You mentioned that you associate certain places with certain moods. What mood does does this place evoke in you?
Some images and scenes leave a deep impression that outlasts the erosion of time. To go back to those memories is always a rescue action from oblivion, and for me in art the memory is everything. Most of the time those memories are imbued with a coat of nostalgia.
What attracts you to the architectural subjects that appear in your paintings -- burger shacks, gas stations, motels and the like?
All these -- the highway, the gas station, the burger shack, the motel -- are places that you can find along the way when you travel, and they become part of the journey. In my opinion what is important is not so much the destination but the journey. What matters is not simply to be in Santiago (de Compostela) but to walk the way to Santiago. In a metaphoric way, our lives are what runs through between two points on a road. And these subjects in my paintings talk to me about travel.
Are you drawn to the same subjects in your native Spain?
These subjects attract me anywhere by their symbolism, but in my country are not as clearly visible. They are much more difficult to single out from their environment. And unfortunately they are not as pretty.
How often do you revisit the same locations as an artist?
I revisit as much as I can until they change and lose their symbolic meaning. Changes don't always happen for the better.
Talk about a few of the specific spots that you've painted on the Central Coast. What attracted you to those locations and why was it important for you to paint them?
There is a road that runs parallel to the freeway that I never get tired of contemplating, especially at dusk. And this is Shell Beach Road, the stretch that goes between Pismo Beach and Avila Beach, from where I've painted the Kon Tiki Inn, the Shell Beach liquor store, the Shell Beach Inn, the Palomar Inn and the Shell gas station. They all have their signs sticking their necks over the freeway, standing out with their bright colors in the nocturnal sky, in a quiet allure.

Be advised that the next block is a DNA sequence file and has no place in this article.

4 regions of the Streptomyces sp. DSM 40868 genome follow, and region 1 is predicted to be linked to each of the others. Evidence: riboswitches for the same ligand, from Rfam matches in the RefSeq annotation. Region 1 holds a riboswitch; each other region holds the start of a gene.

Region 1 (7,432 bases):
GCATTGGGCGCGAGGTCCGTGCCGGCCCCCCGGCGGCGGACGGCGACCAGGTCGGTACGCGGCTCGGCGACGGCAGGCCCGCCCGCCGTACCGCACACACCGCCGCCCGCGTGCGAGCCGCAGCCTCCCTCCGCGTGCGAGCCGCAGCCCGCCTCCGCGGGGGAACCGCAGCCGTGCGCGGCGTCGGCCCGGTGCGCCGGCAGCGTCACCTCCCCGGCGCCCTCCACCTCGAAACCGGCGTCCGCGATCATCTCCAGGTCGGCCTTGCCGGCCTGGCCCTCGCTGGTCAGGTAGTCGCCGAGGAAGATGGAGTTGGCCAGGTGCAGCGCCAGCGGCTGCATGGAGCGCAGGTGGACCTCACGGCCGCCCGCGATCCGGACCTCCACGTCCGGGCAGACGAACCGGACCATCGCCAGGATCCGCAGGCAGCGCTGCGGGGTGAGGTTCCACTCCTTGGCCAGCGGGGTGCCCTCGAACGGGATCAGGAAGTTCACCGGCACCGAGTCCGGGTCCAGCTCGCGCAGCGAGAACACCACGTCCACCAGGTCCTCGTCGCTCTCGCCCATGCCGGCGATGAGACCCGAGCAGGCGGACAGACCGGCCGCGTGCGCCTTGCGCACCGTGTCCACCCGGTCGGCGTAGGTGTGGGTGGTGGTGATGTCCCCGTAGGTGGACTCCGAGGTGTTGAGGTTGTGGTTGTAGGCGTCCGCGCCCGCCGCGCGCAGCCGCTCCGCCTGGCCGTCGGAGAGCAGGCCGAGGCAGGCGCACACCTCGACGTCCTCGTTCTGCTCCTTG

Describe the advantages of viewing Southern California through a stranger's eyes. What do you comprehend that might elude residents who see these landscapes every day?
It's only that a native might take some landscapes ... for granted, simply because they have always been there. For instance, I have not examined some of my own city's landmarks until the day I had to give a tour to visiting friends.
I just feel amazed watching the western skies, the beautiful neon signs, the roads and highways, the houses, the magnificent nature. And probably it's because all this is very different from where I come from for I'm a stranger.
You say your art invites observers to perceive another reality that underlies what's readily apparent. What reality do you hope that they perceive?
From the book "On the Road" by Jack Kerouac, there's a descriptive line when Sal and Dean make it to San Francisco that reads, "We can't go any further 'cause there ain't no more land." Let's take for example the painting of the gas station, which I titled with that same phrase. Behind the Shell station that appears in my painting there is nothing but ocean for thousands of miles until you reach Japan. One day I came to that realization and looking at the ocean, felt dizzy. California is the last end of the world. California is not only the geographic end of the continent, but I think it's also perceived as a metaphoric goal ("Go west, young man!").
The reason I painted that gas station was motivated by that understanding, and I would be satisfied if I knew that I've touched someone who suspects that this painting is about something else besides simply a gas station in the twilight.